By DJ Johnson
Roota Almeida, Chief Information Security Officer at Covanta, shares her insights on how security executives are viewed by the C-suite, the recent cyber-attacks on major retailers, growth potential in the role of CISO, and the evolution of information security.
[DJ Johnson] Do you think CISOs get the same access as other C-suite executives?
[Roota Almeida] Frankly speaking, not really (in most organizations)! But there are various factors influencing this. Traditionally, security executives come from a highly technical background and not necessarily speak the business language. In today’s world, if a CISO cannot translate requirements and concerns into business jargon it is very difficult to get business buy-in. Barring the Fortune 500 companies; I believe organizations do not view CISO position as a C-level position that reports to the Board or at the least participates in Board meetings. Another reason for this is that it is difficult to quantify the benefits of security initiatives. Security is mostly seen as an expense by organizations, and in doing so certain high risks or threats are underestimated by the business. But again, it is the responsibility of a CISO to translate these Security risks into business risks to be understood by the business and to be adequately funded with budget and resources.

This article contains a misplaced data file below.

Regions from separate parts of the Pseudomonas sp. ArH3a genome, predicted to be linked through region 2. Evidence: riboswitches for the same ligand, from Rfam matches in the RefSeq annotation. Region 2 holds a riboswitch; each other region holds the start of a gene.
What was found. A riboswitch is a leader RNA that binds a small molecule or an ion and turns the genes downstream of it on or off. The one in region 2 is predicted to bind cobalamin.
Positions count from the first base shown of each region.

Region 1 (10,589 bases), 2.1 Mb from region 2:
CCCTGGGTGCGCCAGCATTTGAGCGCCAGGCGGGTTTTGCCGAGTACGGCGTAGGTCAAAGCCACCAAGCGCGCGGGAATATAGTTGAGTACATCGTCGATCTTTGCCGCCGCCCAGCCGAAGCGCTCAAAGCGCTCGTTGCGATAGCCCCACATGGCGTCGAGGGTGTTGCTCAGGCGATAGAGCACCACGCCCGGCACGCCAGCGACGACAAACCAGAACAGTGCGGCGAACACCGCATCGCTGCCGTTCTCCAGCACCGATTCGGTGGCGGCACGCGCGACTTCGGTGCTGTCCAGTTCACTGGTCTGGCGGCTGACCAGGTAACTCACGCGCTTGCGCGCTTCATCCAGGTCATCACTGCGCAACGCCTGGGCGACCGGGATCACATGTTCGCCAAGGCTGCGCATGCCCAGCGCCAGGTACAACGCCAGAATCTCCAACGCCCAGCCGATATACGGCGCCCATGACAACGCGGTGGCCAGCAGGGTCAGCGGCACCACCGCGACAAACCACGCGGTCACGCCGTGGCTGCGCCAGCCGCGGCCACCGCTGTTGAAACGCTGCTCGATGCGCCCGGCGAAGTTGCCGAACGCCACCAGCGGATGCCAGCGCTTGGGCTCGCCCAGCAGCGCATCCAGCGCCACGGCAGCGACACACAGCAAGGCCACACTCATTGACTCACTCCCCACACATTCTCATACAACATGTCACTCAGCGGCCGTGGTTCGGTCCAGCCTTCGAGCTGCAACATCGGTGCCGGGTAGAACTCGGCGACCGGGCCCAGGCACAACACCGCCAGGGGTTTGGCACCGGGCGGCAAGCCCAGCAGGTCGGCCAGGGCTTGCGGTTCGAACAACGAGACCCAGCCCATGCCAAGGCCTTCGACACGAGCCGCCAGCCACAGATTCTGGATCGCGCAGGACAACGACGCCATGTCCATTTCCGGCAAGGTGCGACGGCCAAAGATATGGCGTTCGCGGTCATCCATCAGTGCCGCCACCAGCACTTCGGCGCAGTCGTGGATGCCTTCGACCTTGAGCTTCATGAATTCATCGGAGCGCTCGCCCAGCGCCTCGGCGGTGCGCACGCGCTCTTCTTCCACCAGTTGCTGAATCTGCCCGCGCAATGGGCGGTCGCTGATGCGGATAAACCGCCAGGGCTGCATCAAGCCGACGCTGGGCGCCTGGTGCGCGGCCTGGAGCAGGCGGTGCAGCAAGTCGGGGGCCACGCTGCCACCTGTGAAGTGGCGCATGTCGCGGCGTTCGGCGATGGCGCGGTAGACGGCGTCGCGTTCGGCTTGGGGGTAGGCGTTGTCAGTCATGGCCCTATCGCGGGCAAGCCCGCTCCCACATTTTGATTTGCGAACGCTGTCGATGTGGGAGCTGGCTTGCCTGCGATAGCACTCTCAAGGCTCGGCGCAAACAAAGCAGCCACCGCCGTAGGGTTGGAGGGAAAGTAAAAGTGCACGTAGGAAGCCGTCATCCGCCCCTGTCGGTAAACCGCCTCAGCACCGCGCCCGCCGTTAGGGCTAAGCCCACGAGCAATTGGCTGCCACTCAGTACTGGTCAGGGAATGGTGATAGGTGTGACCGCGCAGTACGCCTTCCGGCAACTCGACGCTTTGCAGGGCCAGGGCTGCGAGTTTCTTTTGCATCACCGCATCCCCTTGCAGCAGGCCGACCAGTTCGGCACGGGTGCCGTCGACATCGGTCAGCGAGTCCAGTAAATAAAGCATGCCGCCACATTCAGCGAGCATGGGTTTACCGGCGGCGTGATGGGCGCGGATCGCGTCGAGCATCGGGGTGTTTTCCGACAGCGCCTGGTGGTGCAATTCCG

Though, with recent high profile security incidents involving various retailers, CISO position is being viewed differently. In the near future, CISO role will evolve significantly. Organizations will change the way they view security and how it is managed within an organization.
How has the role of CISO changed over the past few years?
The CISO role is not what it was a few years ago. In quite a few organizations there was no CISO role a few years ago. It is great that organizations are now deeming security as an important aspect of running a business and are creating security teams to handle this. CISOs used to be glorified Network and Operations security administrators who took care of the well-being of the network including the firewalls, switches, routers and antivirus updates and OS patching on client computers. No doubt, they still do that but now the focus has changed to look at the big picture and to design a security program that balances business risks and strives to bring it to an acceptable level. Security functions are now growing in scope to include business continuity, disaster recovery, risk management, compliance training, user awareness, etc. I believe this is a significant change within an organizational function in the recent years.
“Within an organization CISO role is perceived to be the one that can take care of any IT risk or vulnerability that exist. In reality, what CISOs strive to achieve is an acceptable level of risk.”
How do people perceive the role of a CISO compared to what the role actually focuses on?